Central African Republic Adopts Bitcoin as Legal Tender, Second Country Following El Salvador
Central African Republic (CAR) has officially adopted Bitcoin (BTC) as a legal tender in the country.
The move was ushered in with the unanimous adoption of the premier digital currency by the country’s lawmakers, who noted that the coin will now operate in correlation with the CFA franc.
As confirmed by the Chief of Staff to President Faustin Archange Touadera, Obed Namsio said the bill has been signed into law by the President. According to Namsio, the Central African Republic "is the first country in Africa to adopt bitcoin as legal tender," Namsio said, adding that "This move places the Central African Republic on the map of the world's boldest and most visionary countries."
The CAR is one of the least economically buoyant countries in the world whose economy is solely dependent on mining. With the new legal tender, citizens, as well as businesses, will be able to transact in the digital currency, a trend that will be markedly different from other African nations, like Nigeria, known to have banned financial institutions working in the country from having business relationships with crypto trading service providers.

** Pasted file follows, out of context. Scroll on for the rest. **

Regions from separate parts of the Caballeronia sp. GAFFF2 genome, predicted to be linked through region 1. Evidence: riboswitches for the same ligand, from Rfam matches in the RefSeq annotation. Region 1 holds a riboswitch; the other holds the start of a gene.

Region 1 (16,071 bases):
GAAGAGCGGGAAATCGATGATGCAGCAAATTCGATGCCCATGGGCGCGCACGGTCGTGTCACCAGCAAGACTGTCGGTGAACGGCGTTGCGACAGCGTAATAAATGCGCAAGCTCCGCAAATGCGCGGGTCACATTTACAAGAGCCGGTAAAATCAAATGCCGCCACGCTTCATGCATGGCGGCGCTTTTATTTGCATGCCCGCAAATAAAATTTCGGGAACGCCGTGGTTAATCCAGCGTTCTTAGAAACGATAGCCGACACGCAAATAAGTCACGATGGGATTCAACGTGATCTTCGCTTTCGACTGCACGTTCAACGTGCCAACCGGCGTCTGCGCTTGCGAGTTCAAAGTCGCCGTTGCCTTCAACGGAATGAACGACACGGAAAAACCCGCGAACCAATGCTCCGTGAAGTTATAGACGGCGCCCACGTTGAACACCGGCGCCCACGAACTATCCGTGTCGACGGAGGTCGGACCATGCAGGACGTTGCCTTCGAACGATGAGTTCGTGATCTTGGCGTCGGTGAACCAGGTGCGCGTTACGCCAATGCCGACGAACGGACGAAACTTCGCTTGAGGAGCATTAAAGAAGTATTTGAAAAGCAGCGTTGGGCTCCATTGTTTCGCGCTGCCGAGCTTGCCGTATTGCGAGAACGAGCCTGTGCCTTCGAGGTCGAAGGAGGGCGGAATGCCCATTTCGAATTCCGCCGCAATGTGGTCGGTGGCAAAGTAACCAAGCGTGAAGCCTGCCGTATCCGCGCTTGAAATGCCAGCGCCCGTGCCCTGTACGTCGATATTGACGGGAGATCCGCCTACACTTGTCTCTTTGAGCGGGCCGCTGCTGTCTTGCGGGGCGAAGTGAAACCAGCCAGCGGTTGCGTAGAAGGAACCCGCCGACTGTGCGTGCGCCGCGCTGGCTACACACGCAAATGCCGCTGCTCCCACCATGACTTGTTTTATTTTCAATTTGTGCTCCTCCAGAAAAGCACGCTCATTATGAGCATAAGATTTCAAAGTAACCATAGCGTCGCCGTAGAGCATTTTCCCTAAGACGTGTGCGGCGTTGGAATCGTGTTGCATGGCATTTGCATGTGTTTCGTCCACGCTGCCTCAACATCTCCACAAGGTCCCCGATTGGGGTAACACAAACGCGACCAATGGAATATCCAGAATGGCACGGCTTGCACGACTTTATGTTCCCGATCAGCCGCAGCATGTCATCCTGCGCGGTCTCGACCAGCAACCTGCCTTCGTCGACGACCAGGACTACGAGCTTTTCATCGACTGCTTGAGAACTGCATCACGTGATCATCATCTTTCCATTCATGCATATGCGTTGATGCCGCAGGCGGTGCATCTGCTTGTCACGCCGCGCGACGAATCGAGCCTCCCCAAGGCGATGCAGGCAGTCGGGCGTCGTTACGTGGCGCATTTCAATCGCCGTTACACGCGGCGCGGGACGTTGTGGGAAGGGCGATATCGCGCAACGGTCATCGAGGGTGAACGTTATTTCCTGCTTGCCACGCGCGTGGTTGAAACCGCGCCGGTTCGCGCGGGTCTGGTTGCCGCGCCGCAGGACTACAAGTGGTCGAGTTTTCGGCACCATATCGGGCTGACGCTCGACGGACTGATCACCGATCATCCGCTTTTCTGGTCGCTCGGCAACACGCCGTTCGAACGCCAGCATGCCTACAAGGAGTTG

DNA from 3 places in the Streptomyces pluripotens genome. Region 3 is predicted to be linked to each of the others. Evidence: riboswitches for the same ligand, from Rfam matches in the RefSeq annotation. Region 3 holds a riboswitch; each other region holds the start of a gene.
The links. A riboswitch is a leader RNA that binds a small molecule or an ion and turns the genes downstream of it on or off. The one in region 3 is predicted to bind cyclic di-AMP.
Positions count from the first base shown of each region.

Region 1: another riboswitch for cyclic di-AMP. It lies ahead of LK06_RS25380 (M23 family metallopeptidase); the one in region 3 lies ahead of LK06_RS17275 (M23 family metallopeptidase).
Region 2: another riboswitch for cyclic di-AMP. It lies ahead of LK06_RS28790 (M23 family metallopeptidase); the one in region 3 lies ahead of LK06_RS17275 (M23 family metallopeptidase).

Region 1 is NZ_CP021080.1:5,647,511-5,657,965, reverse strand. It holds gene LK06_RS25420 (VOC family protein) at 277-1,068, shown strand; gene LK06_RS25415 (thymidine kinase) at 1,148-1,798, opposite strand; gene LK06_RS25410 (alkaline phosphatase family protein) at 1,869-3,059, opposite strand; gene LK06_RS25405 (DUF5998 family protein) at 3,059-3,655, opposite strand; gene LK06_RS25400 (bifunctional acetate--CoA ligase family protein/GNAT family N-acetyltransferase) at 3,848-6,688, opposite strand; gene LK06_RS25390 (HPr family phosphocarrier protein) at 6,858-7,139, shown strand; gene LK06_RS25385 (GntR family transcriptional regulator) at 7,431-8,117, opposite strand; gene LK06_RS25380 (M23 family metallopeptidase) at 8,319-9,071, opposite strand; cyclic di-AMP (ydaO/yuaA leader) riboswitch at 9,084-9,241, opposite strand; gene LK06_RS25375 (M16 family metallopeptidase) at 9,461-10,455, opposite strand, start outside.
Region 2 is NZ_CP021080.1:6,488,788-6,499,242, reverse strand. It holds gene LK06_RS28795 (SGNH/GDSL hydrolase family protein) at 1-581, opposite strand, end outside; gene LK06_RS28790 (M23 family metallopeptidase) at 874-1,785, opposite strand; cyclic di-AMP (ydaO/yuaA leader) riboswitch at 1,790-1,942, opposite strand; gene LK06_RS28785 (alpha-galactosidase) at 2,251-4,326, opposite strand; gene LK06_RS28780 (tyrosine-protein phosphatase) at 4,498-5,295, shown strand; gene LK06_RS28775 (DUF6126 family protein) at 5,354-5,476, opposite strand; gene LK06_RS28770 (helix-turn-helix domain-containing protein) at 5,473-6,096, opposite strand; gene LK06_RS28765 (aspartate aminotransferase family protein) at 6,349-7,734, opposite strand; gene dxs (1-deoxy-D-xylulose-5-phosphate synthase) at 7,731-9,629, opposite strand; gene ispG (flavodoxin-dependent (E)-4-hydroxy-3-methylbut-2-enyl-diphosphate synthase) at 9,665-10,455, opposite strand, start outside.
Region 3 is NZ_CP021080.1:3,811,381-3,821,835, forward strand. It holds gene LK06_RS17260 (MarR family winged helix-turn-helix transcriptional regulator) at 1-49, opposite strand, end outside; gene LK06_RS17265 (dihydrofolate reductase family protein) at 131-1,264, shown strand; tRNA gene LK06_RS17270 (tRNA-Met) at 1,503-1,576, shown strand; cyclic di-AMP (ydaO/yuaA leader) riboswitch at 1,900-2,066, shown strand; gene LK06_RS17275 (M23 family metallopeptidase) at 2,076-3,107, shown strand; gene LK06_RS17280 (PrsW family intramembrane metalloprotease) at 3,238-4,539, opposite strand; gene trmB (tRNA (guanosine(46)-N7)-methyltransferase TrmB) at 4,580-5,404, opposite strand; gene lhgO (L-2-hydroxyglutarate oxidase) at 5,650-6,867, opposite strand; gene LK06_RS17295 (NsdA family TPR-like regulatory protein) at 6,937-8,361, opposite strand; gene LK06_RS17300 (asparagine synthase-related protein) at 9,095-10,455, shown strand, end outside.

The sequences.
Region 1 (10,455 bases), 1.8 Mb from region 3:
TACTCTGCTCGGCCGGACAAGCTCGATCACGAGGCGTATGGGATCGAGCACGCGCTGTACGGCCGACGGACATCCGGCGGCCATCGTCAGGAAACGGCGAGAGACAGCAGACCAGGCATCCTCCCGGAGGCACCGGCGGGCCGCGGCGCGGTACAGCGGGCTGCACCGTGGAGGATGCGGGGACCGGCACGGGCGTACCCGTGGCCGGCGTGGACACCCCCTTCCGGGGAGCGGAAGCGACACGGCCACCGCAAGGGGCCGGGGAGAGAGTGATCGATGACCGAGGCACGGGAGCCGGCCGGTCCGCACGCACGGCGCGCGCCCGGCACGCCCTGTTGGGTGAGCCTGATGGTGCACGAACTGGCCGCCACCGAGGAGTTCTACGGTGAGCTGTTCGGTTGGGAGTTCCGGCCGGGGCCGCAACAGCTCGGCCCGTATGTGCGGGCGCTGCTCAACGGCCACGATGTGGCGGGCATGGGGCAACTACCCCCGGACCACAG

Indirectly Defying International Bodies?
While not much is known about the proceedings leading to the adoption of BTC as legal tender in CAR, the stance of the World Bank as well as those of the International Monetary Fund (IMF) is known through their objection to a related move made by El Salvador pre and post-September 7 last year.
Taking a cue from El Salvador, there has been a significant investment in digital currencies as President Nayib Bukele is known to always buy the dip - stacking up new Bitcoin units in periods of price corrections, a luxury that the CAR may not have.
There are a series of surveys that also suggest the BTC adoption in El Salvador is not as popular as widely publicized by the government. While still in its infancy, the CAR Bitcoin journey is one that is worth watching out for.
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El Salvador Becomes the First Country to Accept Bitcoin as Legal Tender